BY MID-MORNING we’d gotten sick of huddling at camp.
Everyone was up, Charley had unfolded from the front seat of Darius's station wagon, and we could feel the lure of the Trance Zone out there, in the rain, its detonation only two hours away. So we made our peace with the weather, said to ourselves, what's a little bit of water, after all?, got ourselves organised and ventured forth.
Almost immediately we gravitated to a camp a few sites down where true house-bus-owning hippies had parked up. Fifteen of them were out in the rain in a semi-circle, drumming up a storm. We knelt before them to watch.
At the front was a little boy with corkscrewing blond locks, huge smile splitting his face as he banged bongos for all he was worth; at the back an elderly lady, sun beaten and leathery, eyes closed and ecstatic, drumming a doumbek also with wild abandon; others of both sexes and ages in-between.
Water danced on the surface of their drums and flew from their flying hair; their frenetic multi-timbre beat intercut by woodstocks, tambourines, bells, their accompanying shouts emphasising their rhythm.
I'd never seen a hippy drum circle before, but whatever my prejudices about such a thing - although who was a man wearing silver nail polish to judge? - they quickly melted away. Everything about it appealed to me: the aliveness and joyfulness, the pure-centred presentness.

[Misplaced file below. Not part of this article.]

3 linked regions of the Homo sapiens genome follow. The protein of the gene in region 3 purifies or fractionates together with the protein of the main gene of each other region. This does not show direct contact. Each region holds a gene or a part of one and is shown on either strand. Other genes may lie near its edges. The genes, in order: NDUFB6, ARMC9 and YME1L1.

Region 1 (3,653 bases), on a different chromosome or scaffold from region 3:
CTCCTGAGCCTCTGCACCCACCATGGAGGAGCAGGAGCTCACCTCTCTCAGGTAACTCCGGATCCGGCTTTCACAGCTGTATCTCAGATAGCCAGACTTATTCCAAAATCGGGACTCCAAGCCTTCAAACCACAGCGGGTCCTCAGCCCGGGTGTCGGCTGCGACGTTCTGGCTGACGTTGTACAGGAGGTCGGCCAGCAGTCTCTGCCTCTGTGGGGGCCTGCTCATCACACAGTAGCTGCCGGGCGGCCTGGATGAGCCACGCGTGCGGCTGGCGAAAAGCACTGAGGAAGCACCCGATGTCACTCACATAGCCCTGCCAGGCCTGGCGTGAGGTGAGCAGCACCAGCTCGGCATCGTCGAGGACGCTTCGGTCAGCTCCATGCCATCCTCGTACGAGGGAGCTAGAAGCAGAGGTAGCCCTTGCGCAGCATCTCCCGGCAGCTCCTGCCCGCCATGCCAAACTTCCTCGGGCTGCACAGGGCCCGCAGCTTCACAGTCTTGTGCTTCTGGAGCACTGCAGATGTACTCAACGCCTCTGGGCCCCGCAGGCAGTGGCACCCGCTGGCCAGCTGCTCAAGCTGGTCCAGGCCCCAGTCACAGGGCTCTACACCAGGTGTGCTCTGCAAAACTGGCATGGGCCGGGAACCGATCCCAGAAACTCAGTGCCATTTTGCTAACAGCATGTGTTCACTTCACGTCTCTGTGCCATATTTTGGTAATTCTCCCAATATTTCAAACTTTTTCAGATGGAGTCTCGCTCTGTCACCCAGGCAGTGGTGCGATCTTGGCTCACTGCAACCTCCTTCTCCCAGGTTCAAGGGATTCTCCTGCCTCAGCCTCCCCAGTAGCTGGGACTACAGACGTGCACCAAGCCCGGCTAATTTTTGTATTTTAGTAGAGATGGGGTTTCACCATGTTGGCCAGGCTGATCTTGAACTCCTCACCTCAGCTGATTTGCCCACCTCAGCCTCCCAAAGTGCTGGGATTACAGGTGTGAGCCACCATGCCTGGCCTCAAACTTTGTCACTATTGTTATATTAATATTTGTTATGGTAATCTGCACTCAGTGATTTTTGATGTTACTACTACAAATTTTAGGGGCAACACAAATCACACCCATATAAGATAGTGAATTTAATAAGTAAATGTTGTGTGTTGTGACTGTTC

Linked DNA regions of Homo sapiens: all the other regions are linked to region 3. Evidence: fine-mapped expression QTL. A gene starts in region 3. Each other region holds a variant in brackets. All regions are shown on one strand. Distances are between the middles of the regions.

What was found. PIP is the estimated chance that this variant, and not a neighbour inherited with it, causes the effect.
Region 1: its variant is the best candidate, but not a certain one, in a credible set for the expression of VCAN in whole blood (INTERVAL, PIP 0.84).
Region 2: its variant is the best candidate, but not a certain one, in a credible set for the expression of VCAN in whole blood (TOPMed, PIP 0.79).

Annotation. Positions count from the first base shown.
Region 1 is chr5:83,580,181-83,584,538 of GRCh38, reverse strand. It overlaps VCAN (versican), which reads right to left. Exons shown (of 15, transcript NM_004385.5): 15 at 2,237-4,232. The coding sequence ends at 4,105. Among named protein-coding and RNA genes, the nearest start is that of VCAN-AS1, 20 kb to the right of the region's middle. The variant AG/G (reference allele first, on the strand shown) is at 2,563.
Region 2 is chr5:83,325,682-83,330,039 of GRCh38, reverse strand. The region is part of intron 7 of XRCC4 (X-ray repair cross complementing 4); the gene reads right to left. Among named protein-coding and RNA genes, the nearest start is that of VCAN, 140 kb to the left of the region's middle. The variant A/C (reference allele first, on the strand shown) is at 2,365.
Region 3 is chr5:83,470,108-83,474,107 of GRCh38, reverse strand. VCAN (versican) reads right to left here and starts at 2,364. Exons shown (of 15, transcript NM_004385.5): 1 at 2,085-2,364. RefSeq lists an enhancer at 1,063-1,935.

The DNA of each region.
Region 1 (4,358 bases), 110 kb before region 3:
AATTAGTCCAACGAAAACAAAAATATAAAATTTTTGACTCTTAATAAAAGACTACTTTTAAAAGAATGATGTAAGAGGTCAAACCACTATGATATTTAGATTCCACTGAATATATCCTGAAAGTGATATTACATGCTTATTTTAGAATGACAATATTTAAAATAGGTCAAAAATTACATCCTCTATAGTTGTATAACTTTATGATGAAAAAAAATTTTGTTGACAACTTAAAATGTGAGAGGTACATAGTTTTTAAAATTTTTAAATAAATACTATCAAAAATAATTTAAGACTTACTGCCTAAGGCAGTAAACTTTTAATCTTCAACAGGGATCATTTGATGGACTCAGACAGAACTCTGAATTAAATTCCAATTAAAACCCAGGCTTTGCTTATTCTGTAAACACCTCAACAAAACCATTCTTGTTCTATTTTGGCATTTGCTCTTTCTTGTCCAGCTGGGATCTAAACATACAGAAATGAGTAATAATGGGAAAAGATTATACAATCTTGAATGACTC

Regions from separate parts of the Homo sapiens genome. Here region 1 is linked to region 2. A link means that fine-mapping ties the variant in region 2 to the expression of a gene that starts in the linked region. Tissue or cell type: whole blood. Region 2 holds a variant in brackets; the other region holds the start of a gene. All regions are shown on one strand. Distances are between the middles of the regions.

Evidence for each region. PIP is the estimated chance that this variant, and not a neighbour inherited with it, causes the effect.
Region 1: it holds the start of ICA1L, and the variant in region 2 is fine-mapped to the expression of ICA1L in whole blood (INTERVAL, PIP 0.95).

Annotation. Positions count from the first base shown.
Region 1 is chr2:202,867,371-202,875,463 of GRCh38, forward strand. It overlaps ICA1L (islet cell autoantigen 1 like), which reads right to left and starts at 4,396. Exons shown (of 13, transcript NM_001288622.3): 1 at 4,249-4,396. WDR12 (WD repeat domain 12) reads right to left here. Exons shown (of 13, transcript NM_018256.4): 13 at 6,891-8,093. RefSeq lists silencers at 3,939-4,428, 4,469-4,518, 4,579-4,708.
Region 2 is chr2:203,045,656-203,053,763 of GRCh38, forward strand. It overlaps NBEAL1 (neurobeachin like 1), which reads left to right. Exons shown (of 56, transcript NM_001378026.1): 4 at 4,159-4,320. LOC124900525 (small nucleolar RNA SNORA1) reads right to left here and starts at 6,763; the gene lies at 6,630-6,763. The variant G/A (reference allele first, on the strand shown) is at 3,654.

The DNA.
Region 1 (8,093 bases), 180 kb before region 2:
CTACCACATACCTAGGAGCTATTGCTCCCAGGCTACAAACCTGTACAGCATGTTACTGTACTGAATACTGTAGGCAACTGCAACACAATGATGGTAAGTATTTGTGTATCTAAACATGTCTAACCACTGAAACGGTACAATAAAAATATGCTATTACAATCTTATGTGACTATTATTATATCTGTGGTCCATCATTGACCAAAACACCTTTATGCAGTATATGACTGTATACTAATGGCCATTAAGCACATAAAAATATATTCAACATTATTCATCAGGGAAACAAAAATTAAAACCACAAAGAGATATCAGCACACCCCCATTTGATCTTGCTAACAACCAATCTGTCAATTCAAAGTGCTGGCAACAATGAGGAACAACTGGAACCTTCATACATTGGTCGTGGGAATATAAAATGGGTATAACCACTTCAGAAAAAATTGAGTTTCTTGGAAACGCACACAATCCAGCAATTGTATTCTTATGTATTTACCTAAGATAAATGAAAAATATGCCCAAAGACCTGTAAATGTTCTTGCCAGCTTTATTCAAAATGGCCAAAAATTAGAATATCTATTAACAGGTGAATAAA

In the crisp cold air something primordial stalked, some deep tribal consciousness uneffaced, and in the grey it called to the faithful, collected them, so that by the time we'd left scores had congregated, pulsed with appreciation.
"Fark that was cool," I said to Darius as we moved away.
"Fucken A,” he replied, his eyes bright. “You know if only you had enough hair for dreadlocks, Izz, you'd make a good hippy."
Allan, he of the perfect hair and the laugh like an evil dolphin plotting to take over the earth, ne-ne-ne'ed in the murk.
We pushed on, made for a track that would take us through the trees and across the ridge line and down into where the dance zones, market stalls and hundreds of portaloos lived.
Large pools of grey-green water, cold and reeking of loam, now had to be dodged, and when we reached the track, full of the soft sad chatter of rain on leaves, we used mincing steps to keep our feet on its slippery clay surface. A few wobbles and frantic arm waving caused much mirth, but nobody went for a proper skate.
Safely negotiated, we emerged into the wide-open spaces of the dance fields . . .
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